Planning the future of I-35 in Duluth

Published: Jun. 6, 2023 at 8:11 PM CDT
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DULUTH, MN. (Northern News Now) - A 20-year planning study revealed to the public could change the way people travel in Duluth and its surrounding communities.

Duluth-Superior Metropolitan Interstate Council (MIC) and the Minnesota Department of Transportation (MnDOT) along with partners presented ideas to the public during an open house Tuesday. The concepts are a culmination of study sessions and discussions with stakeholders from the past year.

As part of the 20-year planning study on transportation in Duluth, consulting firm Bolton & Menk shared concepts that will improve infrastructure along the 14 mile stretch of I-35. The artery is not only beneficial to the city, but to the state and the national economy because of the goods that move in and out from the city.

The concepts include spot improvements in the Proctor area to help with overall function. Solutions also include improving the narrow shoulders and freight truck lanes on Thompson Hill as you enter and leave the city. Experts also examined bridges and turn lanes in the Spirit Valley area to help reduce crashes. But perhaps one of the most notable projects will be designing a functional downtown and Canal Park area.

Developers say all of these unique projects along I-35 will be included in the overall vision. “We are trying to strike that balance of the people wanting to walk and bike and freight and cars and events and the community really trying to find that sweep spot for how this can work for all users in the future,” said Angie Bersaw with Bolton & Menk.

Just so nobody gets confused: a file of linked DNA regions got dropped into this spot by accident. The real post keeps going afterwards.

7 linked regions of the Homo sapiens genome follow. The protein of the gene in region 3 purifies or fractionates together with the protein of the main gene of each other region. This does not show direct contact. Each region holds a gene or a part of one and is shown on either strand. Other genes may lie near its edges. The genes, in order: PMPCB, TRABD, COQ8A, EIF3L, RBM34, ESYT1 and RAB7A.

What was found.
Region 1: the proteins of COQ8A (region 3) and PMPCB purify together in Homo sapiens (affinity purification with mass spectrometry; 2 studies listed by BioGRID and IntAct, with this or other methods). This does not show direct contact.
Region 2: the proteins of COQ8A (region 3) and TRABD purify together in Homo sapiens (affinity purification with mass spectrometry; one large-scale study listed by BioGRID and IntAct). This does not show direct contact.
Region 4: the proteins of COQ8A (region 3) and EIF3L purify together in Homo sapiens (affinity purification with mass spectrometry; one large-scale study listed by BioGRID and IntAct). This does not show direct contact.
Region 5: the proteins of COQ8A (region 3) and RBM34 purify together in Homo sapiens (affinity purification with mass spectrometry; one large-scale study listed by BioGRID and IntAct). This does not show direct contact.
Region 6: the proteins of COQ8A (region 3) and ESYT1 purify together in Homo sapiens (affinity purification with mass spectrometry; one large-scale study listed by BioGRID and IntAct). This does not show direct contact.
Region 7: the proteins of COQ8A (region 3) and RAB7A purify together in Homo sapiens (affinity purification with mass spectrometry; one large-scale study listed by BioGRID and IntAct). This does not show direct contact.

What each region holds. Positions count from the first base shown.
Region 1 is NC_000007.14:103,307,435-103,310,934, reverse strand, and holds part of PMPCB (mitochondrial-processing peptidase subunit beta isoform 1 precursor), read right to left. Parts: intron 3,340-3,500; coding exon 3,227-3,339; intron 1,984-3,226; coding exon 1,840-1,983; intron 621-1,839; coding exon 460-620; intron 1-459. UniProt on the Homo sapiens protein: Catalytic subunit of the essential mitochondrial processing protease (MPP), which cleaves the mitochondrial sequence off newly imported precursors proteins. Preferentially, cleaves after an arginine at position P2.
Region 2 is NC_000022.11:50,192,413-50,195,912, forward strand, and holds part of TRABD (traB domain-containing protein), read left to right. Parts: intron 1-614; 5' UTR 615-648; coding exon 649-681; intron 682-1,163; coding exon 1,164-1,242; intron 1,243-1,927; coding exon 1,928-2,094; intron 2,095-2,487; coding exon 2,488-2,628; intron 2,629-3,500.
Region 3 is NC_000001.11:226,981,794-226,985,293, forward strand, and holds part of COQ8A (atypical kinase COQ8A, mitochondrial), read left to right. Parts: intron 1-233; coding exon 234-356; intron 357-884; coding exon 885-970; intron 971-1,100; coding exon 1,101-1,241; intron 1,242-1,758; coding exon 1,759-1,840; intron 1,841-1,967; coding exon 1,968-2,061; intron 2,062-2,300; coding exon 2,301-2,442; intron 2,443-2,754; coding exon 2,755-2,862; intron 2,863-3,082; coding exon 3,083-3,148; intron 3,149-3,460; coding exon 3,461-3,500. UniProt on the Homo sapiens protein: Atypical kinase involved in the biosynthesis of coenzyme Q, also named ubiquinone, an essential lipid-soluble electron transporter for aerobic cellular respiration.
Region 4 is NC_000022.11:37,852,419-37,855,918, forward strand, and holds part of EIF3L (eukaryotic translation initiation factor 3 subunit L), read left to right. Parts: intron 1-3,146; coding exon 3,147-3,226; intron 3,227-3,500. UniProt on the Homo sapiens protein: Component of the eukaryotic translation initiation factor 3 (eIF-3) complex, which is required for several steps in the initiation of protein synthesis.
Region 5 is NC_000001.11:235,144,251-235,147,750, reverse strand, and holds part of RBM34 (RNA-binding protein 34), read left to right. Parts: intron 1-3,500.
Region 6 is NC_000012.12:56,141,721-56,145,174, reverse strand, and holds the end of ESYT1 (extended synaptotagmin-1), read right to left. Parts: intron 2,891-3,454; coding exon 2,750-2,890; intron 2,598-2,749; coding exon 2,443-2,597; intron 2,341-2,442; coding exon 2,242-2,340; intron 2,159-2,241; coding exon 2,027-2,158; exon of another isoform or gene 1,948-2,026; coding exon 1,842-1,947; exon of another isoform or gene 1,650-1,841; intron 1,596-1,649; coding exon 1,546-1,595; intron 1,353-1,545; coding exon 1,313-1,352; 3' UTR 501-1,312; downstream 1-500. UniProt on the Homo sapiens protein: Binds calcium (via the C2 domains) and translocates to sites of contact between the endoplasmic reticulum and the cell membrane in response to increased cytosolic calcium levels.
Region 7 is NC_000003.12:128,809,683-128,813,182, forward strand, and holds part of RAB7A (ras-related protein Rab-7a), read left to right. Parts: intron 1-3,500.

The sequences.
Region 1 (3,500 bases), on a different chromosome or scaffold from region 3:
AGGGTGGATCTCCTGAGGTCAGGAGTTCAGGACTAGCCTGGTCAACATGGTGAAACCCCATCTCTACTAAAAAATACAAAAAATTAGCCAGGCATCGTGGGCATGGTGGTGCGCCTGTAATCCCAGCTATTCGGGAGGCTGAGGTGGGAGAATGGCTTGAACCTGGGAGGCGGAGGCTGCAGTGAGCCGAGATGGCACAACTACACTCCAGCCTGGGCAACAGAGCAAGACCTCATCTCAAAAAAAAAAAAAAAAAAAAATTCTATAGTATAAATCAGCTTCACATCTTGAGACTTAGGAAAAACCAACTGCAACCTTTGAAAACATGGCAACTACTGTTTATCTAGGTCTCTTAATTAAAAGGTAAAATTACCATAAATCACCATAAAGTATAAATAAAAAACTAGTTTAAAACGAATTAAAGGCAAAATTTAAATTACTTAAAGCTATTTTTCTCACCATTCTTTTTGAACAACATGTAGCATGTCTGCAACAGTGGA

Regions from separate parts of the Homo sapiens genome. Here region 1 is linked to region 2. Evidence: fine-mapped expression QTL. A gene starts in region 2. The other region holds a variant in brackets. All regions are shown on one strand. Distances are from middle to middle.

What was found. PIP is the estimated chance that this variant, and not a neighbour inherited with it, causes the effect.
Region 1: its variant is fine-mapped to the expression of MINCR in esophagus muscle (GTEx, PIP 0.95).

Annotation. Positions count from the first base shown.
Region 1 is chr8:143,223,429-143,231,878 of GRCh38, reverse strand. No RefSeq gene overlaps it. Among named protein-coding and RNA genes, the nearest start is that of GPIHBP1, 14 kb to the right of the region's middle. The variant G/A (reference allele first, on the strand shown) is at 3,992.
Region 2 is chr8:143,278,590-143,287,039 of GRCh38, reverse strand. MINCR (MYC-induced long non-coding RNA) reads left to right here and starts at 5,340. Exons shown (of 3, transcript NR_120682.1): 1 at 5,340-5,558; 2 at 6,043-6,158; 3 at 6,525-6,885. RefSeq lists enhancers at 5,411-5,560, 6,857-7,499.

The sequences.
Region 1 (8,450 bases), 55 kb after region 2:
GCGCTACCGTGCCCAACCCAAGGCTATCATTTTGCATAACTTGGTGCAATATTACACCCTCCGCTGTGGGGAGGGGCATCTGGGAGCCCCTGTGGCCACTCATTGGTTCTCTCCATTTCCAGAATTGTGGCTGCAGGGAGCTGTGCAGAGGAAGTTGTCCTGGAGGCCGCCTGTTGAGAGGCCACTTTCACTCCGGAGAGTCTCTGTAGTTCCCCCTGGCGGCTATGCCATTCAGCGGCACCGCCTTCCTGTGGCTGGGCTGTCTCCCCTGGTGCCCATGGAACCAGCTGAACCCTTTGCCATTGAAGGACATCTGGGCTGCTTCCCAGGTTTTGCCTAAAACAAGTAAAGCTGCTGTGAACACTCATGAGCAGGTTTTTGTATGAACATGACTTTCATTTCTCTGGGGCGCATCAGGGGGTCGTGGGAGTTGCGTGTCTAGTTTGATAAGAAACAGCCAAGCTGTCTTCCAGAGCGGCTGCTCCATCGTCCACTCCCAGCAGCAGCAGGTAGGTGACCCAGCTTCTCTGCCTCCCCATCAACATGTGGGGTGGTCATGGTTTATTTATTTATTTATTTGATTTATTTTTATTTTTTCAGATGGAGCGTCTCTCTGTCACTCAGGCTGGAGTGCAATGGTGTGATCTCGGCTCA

During their study sessions of traffic flow in the past year, Bersaw says they have learned that on a normal day I-35 flows smoothly. However, when there are significant events in the urban area like a hockey game, Bentleyville or summer festival, it can disrupt the traffic patterns and influence port activity. Bersaw says the goal is to make traffic flow, connect and interact smoothly.

Rondi Watson with MIC agrees and says they recognize people travel differently.

“It does benefit our entire community to be thinking about everyone who uses the road and then making it feel safe,” said Watson.

Both Bersaw and Watson say public input is crucial to the planning process.

“Now is the time to influence that future, if you wait until we know what we’re building and that timeline, it’s very difficult to influence change at that point,” said Bersaw. “So having your voice heard now, during the planning, is what we’re looking for.”

People unable to attend the meeting will be able to review the information and share their feedback through an online survey here.

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